In our regular weekly feature, we'll be taking a look at the winners and losers of the week in the struggle for the rights of working families. The winners will be the persons or organizations that go above and beyond to expand or protect the rights of working families, while the losers will be whoever went above and beyond to limit or deny those rights.
Rep. Paul Ryan (R-Wis.) released the Republican budget plan today that can be described best by the famous quote from baseball philosopher Yogi Berra, “Déjà vu all over again.” Yep, it’s the same old tired—uh, we’ll call it stuff—Ryan and the Republicans have been trying to peddle for years.
Richard J. Fiesta has been named the Alliance for Retired Americans’ new executive director, succeeding Edward F. Coyle, who has managed and grown the 4 million-member grassroots advocacy organization since its 2001 founding. The Alliance’s Executive Board voted unanimously to appoint Fiesta, effective Dec. 1.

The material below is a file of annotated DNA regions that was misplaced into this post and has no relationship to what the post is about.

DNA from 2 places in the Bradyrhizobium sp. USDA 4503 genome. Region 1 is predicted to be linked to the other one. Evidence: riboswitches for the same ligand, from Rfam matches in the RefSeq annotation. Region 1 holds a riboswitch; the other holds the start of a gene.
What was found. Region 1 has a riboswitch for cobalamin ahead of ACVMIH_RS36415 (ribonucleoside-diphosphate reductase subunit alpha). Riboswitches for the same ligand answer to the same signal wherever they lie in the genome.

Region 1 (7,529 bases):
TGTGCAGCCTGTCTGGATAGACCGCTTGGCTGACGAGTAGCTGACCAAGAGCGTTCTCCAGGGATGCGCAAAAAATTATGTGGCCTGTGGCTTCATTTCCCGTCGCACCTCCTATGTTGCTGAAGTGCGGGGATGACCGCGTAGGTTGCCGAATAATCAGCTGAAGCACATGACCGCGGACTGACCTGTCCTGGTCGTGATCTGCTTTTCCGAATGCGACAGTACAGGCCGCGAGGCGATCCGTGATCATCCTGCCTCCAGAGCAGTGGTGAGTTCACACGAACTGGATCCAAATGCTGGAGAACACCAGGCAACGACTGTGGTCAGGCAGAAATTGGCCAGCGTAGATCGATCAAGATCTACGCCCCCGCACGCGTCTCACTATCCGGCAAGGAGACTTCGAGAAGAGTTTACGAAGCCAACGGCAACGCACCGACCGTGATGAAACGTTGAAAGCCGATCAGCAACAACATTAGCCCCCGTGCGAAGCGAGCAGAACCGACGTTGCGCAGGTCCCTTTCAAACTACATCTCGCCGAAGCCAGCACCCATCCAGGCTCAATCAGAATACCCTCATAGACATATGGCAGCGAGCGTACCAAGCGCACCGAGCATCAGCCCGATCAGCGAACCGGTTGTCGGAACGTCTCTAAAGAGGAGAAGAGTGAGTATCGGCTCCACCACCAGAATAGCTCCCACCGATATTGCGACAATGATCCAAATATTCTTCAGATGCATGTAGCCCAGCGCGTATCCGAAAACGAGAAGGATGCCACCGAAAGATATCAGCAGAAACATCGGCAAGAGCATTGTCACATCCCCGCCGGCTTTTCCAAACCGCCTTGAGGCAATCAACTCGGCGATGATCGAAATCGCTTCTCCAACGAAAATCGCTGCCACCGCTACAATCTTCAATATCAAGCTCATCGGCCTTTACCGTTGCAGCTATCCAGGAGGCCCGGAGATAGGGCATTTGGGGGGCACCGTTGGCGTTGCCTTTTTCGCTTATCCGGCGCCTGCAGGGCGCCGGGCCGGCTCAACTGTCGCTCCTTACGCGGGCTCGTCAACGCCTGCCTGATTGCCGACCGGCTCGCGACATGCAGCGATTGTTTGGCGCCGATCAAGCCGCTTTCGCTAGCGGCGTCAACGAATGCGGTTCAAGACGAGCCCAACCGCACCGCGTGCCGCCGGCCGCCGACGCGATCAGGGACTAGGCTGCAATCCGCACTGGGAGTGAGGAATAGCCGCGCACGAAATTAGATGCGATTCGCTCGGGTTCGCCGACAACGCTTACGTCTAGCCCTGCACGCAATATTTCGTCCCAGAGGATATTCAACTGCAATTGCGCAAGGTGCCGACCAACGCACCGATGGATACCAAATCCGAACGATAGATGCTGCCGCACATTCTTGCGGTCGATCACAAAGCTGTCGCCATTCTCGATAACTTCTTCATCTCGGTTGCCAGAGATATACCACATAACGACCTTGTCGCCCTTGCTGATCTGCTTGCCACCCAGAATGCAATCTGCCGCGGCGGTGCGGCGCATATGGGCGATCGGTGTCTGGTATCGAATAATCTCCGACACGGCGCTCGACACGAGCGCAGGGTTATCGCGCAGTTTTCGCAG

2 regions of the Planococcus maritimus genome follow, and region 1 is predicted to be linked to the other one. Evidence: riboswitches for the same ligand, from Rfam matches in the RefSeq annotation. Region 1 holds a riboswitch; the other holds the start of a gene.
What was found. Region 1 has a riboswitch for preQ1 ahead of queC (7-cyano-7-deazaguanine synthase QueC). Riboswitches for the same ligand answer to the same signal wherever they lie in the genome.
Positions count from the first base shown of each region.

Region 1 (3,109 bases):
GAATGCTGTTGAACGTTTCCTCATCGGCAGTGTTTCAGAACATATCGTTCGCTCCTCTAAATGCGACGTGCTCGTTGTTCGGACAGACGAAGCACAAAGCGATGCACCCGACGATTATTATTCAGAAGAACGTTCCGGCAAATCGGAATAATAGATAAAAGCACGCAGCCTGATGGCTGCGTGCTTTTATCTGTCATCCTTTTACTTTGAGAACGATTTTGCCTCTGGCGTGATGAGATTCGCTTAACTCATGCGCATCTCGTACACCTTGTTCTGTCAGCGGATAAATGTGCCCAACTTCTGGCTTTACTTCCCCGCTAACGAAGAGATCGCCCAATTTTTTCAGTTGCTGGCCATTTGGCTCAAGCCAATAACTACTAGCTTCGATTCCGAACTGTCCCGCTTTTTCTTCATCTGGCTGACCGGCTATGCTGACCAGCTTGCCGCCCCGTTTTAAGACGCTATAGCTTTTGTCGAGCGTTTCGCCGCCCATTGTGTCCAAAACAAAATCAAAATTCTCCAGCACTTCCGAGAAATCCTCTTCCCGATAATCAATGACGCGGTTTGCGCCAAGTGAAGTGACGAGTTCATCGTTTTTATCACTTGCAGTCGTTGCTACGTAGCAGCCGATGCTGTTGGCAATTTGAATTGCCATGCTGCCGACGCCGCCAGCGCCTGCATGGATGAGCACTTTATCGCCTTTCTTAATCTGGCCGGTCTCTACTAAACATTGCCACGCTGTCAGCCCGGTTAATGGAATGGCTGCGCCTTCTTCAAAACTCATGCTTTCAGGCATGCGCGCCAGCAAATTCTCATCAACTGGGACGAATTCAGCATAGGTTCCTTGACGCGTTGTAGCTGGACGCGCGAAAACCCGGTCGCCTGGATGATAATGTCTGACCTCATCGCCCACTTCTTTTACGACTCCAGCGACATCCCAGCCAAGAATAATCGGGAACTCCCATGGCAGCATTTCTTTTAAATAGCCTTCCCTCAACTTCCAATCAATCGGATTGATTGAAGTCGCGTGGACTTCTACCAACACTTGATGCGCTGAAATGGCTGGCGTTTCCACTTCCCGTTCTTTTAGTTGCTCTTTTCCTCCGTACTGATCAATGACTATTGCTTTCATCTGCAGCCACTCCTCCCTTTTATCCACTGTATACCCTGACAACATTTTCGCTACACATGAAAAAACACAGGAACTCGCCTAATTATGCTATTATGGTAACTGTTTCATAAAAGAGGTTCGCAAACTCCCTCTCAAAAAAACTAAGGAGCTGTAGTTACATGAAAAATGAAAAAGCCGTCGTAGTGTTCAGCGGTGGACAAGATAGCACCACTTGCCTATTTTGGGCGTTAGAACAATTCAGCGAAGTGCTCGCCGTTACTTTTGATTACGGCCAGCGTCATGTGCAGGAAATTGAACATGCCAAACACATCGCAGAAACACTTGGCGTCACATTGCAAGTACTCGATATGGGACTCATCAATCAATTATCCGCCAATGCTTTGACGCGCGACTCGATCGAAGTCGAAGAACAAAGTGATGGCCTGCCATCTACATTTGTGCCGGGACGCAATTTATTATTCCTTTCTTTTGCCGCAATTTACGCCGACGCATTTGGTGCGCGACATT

Next year, the millions of Social Security recipients will see the smallest cost-of-living adjustment ever—just 1.5% or about $19 a month. If the politicians—and their billionaire friends who don’t want to pay the same taxes workers do—who are pressing hard for the "chained" CPI benefit cut had their way, the adjustment would be even smaller than 2014’s historic low.
Working families activists led by the Alliance for Retired Americans and Congressional Progressive Caucus are taking their message to Capitol Hill today in a Human Chain Against "Chained" CPI rally, telling Congress it is absolutely unacceptable to cut Social Security benefits.
If you are in the Washington, D.C., area Thursday, come join hands with members of the Alliance for Retired Americans and the Congressional Progressive Caucus in a Human Chain Against "Chained" CPI on Capitol Hill.
While there’s a move—led by Republican lawmakers but with support from some Democrats—to cut Social Security benefits through a so-called “chained" CPI and raise the retirement age, a bill introduced in the House this week goes in the other direction: it strengthens Social Security benefits.
This week, we celebrate Social Security's 78th anniversary. There is a lot to celebrate. For nearly eight decades, Social Security has provided seniors with a secure retirement income and prevented retirees from falling into poverty. Social Security lifts more than 21 million Americans out of poverty, including over 14 million seniors. It is doing just what it was designed to do.